Sex trafficking can also find it’s victims in the workplace. A high profile news story of Harvey Weinstein’s sexual misconduct in the workplace has now evolved to charges against Weinstein violating the Federal Sex Trafficking Laws. A British actress, Kadian Noble, filed this civil claim out of New York that in 2014, that Weinstein’s foreign business travels would involve him recruiting or enticing female actors into forced sexual encounters on the promise of roles in film or entertainment projects.
With Kadian filing under the Federal Sex Trafficking Law, a 10-year statute of limitations and the claim being brought from overseas to The United States is allowed.
The London’s Metropolitan Police Service also known as Scotland Yard has confirmed that there are at least twelve reports of the Child Abuse and Sexual Offenses Command’s Operation Kaguyak Investigation against Harvey Weinstein. There is a list from USA Today of 83 women that have accused Weinstein of sexual harassment, and even rape. Harvey Weinstein has denied all allegations of non-consensual sex.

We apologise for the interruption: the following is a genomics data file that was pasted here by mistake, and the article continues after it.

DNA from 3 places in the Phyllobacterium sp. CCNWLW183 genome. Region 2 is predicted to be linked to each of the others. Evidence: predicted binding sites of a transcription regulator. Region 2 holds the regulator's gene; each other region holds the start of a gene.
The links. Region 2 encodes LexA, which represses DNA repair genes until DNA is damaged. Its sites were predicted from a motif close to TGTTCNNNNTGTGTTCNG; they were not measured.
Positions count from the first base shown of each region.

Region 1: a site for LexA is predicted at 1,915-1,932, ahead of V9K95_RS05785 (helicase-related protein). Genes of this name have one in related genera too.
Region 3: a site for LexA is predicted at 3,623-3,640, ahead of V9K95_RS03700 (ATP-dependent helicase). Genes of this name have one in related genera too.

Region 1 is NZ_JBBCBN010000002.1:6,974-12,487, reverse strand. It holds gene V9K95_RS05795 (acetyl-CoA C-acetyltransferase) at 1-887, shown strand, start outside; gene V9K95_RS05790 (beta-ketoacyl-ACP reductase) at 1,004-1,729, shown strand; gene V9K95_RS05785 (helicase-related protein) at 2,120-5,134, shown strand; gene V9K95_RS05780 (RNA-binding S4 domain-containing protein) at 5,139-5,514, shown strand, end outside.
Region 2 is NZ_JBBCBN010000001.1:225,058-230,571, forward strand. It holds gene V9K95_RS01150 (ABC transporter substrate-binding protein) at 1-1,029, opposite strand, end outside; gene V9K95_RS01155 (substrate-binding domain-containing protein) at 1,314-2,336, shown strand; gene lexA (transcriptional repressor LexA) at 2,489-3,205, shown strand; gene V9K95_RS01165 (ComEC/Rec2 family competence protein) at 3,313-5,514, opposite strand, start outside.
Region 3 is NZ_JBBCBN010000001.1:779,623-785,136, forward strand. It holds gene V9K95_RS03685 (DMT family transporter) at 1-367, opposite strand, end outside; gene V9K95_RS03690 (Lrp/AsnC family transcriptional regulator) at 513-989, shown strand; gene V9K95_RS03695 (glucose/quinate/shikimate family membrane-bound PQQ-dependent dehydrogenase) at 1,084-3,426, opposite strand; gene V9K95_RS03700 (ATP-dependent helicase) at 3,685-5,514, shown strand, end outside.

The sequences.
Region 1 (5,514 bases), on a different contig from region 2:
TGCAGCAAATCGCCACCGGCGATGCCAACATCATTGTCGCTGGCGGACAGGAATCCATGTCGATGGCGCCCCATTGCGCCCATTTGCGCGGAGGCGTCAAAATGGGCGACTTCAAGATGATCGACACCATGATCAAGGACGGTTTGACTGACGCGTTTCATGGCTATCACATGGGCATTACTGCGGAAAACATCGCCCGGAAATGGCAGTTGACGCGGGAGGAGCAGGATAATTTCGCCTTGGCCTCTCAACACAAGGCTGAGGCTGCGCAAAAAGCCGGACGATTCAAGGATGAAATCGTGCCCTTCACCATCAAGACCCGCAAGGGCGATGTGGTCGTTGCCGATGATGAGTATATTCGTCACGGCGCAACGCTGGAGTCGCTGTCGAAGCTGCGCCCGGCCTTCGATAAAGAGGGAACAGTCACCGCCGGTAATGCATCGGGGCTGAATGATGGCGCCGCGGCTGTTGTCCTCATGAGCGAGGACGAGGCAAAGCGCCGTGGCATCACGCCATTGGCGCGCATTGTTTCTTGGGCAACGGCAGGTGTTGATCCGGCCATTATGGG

In today’s society, the Internet is another way for perpetrators to solicit their bad behaviors. Facebook is one social media platform that leaves a huge slate for these criminal acts to occur. For example, on Facebook, you can create a “group site” in which you can almost keep it private and the perpetrators will advertise the sexual services in which the victim may not be aware of. This is just absurd! Facebook needs to become liable for allowing such freedom on their platforms where criminal minds love to surge upon.
This is just the tip of the iceberg with sex trafficking and human smuggling and it is everywhere you turn. People need to be observant and spot these perpetrators to bring them to justice and stop the abuse of future victims.
If you know of any child, teenager, women or men who are being groomed or has fallen victim to human trafficking or sex trafficking and is in need of help there are places to contact.
Here are a few that can help:
Call your local police department or 911
To report a tip – www.endslaverynow.org/act/report-a-tip